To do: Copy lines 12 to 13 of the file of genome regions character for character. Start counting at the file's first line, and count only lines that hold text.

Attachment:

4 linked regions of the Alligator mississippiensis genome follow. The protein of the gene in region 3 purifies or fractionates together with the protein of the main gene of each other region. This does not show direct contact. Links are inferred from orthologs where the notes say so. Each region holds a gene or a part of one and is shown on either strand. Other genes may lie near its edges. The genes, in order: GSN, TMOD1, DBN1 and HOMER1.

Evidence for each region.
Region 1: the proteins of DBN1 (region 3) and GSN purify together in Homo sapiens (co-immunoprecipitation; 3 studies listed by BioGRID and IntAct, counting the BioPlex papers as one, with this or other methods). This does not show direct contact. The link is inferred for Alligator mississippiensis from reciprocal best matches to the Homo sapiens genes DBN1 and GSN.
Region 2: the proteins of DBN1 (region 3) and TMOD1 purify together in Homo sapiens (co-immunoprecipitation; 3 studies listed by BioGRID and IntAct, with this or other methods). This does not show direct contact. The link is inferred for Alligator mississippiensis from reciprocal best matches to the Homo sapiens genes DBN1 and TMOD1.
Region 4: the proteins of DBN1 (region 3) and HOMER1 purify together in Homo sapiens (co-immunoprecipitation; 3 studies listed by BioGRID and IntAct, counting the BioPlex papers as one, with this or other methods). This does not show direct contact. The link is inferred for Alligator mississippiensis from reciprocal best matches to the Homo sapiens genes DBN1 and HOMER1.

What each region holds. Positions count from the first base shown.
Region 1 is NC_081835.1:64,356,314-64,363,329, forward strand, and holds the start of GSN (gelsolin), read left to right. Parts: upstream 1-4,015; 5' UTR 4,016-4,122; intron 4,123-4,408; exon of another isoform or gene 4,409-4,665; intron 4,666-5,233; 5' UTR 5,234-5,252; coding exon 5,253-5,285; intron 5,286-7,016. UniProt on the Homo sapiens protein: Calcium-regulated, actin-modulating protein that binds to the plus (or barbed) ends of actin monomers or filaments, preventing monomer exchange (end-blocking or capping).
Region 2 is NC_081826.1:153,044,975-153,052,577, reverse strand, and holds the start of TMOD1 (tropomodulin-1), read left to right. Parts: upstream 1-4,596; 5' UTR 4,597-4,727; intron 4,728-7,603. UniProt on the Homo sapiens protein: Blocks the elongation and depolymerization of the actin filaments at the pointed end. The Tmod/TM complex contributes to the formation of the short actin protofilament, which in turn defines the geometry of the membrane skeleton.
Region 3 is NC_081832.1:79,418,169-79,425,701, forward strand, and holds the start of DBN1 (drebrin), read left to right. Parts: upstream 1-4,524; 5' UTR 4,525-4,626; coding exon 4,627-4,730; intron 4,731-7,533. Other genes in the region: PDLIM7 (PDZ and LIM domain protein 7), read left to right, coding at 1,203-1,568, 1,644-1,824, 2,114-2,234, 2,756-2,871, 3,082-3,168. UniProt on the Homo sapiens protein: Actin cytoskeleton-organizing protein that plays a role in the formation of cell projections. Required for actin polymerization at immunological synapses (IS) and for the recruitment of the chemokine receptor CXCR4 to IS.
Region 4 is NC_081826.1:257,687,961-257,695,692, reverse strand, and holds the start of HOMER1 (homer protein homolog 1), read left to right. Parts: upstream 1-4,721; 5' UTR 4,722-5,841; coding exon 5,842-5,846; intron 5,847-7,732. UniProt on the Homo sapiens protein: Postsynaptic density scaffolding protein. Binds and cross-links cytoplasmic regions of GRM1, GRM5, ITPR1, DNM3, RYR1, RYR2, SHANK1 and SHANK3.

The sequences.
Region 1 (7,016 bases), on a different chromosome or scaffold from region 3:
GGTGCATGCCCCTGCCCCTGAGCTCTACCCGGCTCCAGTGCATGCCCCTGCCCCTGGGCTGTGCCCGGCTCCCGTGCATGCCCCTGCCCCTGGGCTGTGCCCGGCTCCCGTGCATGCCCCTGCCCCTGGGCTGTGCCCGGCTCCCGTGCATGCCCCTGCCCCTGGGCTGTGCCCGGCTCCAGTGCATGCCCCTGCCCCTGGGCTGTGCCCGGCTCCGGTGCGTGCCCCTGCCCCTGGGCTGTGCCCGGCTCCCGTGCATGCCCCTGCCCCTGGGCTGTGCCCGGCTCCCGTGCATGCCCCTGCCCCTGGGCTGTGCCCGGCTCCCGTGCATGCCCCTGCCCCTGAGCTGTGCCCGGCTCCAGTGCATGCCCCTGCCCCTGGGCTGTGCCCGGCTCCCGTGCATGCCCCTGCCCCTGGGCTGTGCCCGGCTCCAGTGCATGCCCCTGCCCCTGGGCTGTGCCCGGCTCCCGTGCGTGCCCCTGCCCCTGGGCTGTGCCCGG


Region 1 (7,016 bases), on a different chromosome or scaffold from region 3:
GGTGCATGCCCCTGCCCCTGAGCTCTACCCGGCTCCAGTGCATGCCCCTGCCCCTGGGCTGTGCCCGGCTCCCGTGCATGCCCCTGCCCCTGGGCTGTGCCCGGCTCCCGTGCATGCCCCTGCCCCTGGGCTGTGCCCGGCTCCCGTGCATGCCCCTGCCCCTGGGCTGTGCCCGGCTCCAGTGCATGCCCCTGCCCCTGGGCTGTGCCCGGCTCCGGTGCGTGCCCCTGCCCCTGGGCTGTGCCCGGCTCCCGTGCATGCCCCTGCCCCTGGGCTGTGCCCGGCTCCCGTGCATGCCCCTGCCCCTGGGCTGTGCCCGGCTCCCGTGCATGCCCCTGCCCCTGAGCTGTGCCCGGCTCCAGTGCATGCCCCTGCCCCTGGGCTGTGCCCGGCTCCCGTGCATGCCCCTGCCCCTGGGCTGTGCCCGGCTCCAGTGCATGCCCCTGCCCCTGGGCTGTGCCCGGCTCCCGTGCGTGCCCCTGCCCCTGGGCTGTGCCCGG